Speedy Gonzales packed his bag in the back of the Cherokee 180 and carefully got his friend Bucky strapped into the passenger seat. They were both ready to leave Beeville, Texas. Although the plane was near the weight limits, Bucky was lighter by the weight of 5 kidney stones which he had passed over two painful days. But he was weighed down by the bill from the hospital for just under $11,000. How this could have been racked up in a little over two hours in the emergency room was, and still is, a mystery. (And we thought the only thieves were in Guatemala)
First was a stop in McClellan, Texas for the documents for Mexican customs and permission for the flight. That turned into an 8 hour ordeal for the paperwork, almost as painful as passing a kidney stone. Finally finished, they launched for their first stop, Vera Cruz. The got fuel and then back into the air headed south. As they flew, the ceiling kept getting lower and lower till they were getting into the soup at less than 700 ft above ground level. It was time to turn around and get back on the ground.
After a night’s stop in Pose Rica they flew on without incident and landed at the airfield in Poptun. Gary was there to meet the weary travelers. They had been one week on the way and very glad to rest for a couple of days before the drilling work started.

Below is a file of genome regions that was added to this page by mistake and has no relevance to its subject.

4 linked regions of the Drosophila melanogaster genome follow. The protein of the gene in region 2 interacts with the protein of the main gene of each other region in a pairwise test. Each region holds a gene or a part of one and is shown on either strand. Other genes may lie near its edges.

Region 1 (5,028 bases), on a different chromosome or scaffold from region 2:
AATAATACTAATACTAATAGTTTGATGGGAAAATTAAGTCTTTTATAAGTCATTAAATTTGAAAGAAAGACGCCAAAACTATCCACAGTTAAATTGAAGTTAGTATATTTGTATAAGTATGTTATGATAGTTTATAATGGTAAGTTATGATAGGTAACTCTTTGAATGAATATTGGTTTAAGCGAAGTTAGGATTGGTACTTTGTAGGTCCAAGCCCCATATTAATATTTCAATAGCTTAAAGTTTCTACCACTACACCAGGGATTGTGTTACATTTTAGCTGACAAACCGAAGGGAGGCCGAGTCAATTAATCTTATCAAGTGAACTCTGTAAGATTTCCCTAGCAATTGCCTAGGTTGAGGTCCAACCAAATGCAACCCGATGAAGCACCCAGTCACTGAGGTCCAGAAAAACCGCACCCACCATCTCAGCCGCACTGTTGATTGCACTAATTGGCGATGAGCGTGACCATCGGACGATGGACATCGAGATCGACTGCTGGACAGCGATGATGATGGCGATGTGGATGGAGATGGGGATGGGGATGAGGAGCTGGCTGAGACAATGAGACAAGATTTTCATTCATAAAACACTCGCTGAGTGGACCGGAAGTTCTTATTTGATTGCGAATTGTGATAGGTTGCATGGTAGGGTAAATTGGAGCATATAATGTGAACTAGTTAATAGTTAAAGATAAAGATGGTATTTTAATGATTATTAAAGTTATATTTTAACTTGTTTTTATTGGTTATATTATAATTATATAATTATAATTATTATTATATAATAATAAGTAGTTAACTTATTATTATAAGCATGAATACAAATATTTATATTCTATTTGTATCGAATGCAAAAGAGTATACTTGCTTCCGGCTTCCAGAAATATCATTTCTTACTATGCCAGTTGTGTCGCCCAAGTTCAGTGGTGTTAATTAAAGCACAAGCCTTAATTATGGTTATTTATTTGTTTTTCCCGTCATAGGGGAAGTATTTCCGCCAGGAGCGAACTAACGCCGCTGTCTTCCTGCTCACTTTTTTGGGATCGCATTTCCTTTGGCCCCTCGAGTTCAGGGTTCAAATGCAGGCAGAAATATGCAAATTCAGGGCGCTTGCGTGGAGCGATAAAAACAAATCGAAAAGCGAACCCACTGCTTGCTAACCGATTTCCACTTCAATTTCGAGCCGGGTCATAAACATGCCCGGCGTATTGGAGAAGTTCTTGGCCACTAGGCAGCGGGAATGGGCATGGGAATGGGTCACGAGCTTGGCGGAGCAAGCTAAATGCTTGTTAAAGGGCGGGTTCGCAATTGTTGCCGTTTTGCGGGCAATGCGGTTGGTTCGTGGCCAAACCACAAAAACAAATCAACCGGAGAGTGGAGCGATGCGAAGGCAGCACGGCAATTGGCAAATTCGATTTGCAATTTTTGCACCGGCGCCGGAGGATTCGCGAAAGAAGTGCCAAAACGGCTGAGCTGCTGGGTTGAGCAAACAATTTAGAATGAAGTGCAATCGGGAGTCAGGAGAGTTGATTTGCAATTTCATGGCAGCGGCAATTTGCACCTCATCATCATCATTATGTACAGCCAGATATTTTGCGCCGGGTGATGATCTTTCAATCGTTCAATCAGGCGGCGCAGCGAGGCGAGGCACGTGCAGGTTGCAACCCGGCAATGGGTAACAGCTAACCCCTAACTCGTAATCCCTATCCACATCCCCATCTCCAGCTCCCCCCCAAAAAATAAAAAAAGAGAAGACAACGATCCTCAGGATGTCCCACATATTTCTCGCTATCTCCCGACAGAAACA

The plane was a hit in the town of Poptun. The field is controlled by the military and so security is no problem. They met with the mayor, the judge and the coronel in charge of the military base and before long Speedy was taking all the dignitaries for rides in the plane. He must have taken 20 people for short rides around the town and out over the orphanage and school campus. They were thrilled with this and it served to extend our contacts with the important people in the area. This will pay off in the future as these folks can help us in many ways.
I asked Speedy why he was involved in the drilling project. He said, “I have learned that my purpose in life is to help people get clean water. It is something I can do and so I do it.” Then he started to tell me about his attempt to fly from Guatemala to El Salvador to check on a well that needs refurbishment at an orphanage there. It was another adventure, see part 3 for the rest.